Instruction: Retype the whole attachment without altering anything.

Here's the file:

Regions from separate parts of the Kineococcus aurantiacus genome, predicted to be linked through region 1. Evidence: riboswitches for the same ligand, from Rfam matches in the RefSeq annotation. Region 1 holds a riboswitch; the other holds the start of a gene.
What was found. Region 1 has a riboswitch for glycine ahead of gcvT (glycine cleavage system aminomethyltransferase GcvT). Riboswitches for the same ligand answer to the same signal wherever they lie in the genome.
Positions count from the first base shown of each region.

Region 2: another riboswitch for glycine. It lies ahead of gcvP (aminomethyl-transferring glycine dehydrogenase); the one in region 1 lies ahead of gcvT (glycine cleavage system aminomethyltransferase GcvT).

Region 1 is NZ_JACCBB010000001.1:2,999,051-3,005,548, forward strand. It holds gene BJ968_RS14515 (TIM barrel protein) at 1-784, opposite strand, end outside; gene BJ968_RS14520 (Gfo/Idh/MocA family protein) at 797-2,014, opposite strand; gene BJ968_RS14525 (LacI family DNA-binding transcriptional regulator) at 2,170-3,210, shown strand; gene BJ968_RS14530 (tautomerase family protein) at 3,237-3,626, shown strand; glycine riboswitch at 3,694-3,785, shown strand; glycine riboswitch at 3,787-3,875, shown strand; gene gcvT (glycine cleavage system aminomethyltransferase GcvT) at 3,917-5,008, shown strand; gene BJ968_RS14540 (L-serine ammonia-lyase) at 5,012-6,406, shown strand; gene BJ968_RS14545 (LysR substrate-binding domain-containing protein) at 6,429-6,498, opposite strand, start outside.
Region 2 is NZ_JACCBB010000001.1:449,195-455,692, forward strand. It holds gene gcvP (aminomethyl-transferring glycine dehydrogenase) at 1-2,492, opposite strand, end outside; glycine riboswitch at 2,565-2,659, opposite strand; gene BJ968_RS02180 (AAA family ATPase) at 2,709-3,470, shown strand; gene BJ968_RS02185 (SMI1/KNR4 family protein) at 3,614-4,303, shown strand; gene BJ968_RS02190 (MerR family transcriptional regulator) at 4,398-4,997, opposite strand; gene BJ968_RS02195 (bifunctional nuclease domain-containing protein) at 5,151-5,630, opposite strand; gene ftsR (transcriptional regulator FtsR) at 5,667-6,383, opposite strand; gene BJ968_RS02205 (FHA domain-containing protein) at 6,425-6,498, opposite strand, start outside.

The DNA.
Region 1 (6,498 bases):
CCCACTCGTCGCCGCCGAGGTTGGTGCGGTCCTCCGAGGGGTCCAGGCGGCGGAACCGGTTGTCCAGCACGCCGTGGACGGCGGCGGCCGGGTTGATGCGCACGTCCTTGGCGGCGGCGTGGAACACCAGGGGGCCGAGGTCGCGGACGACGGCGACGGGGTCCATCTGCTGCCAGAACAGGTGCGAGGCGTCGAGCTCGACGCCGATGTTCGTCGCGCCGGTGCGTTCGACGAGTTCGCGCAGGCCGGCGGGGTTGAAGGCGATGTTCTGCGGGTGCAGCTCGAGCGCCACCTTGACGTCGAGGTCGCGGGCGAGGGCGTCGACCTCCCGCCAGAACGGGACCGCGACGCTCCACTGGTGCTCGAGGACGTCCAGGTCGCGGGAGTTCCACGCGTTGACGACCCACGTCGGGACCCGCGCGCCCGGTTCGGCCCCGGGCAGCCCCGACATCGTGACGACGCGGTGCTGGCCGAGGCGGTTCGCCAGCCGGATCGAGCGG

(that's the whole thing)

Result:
Regions from separate parts of the Kineococcus aurantiacus genome, predicted to be linked through region 1. Evidence: riboswitches for the same ligand, from Rfam matches in the RefSeq annotation. Region 1 holds a riboswitch; the other holds the start of a gene.
What was found. Region 1 has a riboswitch for glycine ahead of gcvT (glycine cleavage system aminomethyltransferase GcvT). Riboswitches for the same ligand answer to the same signal wherever they lie in the genome.
Positions count from the first base shown of each region.

Region 2: another riboswitch for glycine. It lies ahead of gcvP (aminomethyl-transferring glycine dehydrogenase); the one in region 1 lies ahead of gcvT (glycine cleavage system aminomethyltransferase GcvT).

Region 1 is NZ_JACCBB010000001.1:2,999,051-3,005,548, forward strand. It holds gene BJ968_RS14515 (TIM barrel protein) at 1-784, opposite strand, end outside; gene BJ968_RS14520 (Gfo/Idh/MocA family protein) at 797-2,014, opposite strand; gene BJ968_RS14525 (LacI family DNA-binding transcriptional regulator) at 2,170-3,210, shown strand; gene BJ968_RS14530 (tautomerase family protein) at 3,237-3,626, shown strand; glycine riboswitch at 3,694-3,785, shown strand; glycine riboswitch at 3,787-3,875, shown strand; gene gcvT (glycine cleavage system aminomethyltransferase GcvT) at 3,917-5,008, shown strand; gene BJ968_RS14540 (L-serine ammonia-lyase) at 5,012-6,406, shown strand; gene BJ968_RS14545 (LysR substrate-binding domain-containing protein) at 6,429-6,498, opposite strand, start outside.
Region 2 is NZ_JACCBB010000001.1:449,195-455,692, forward strand. It holds gene gcvP (aminomethyl-transferring glycine dehydrogenase) at 1-2,492, opposite strand, end outside; glycine riboswitch at 2,565-2,659, opposite strand; gene BJ968_RS02180 (AAA family ATPase) at 2,709-3,470, shown strand; gene BJ968_RS02185 (SMI1/KNR4 family protein) at 3,614-4,303, shown strand; gene BJ968_RS02190 (MerR family transcriptional regulator) at 4,398-4,997, opposite strand; gene BJ968_RS02195 (bifunctional nuclease domain-containing protein) at 5,151-5,630, opposite strand; gene ftsR (transcriptional regulator FtsR) at 5,667-6,383, opposite strand; gene BJ968_RS02205 (FHA domain-containing protein) at 6,425-6,498, opposite strand, start outside.

The DNA.
Region 1 (6,498 bases):
CCCACTCGTCGCCGCCGAGGTTGGTGCGGTCCTCCGAGGGGTCCAGGCGGCGGAACCGGTTGTCCAGCACGCCGTGGACGGCGGCGGCCGGGTTGATGCGCACGTCCTTGGCGGCGGCGTGGAACACCAGGGGGCCGAGGTCGCGGACGACGGCGACGGGGTCCATCTGCTGCCAGAACAGGTGCGAGGCGTCGAGCTCGACGCCGATGTTCGTCGCGCCGGTGCGTTCGACGAGTTCGCGCAGGCCGGCGGGGTTGAAGGCGATGTTCTGCGGGTGCAGCTCGAGCGCCACCTTGACGTCGAGGTCGCGGGCGAGGGCGTCGACCTCCCGCCAGAACGGGACCGCGACGCTCCACTGGTGCTCGAGGACGTCCAGGTCGCGGGAGTTCCACGCGTTGACGACCCACGTCGGGACCCGCGCGCCCGGTTCGGCCCCGGGCAGCCCCGACATCGTGACGACGCGGTGCTGGCCGAGGCGGTTCGCCAGCCGGATCGAGCGG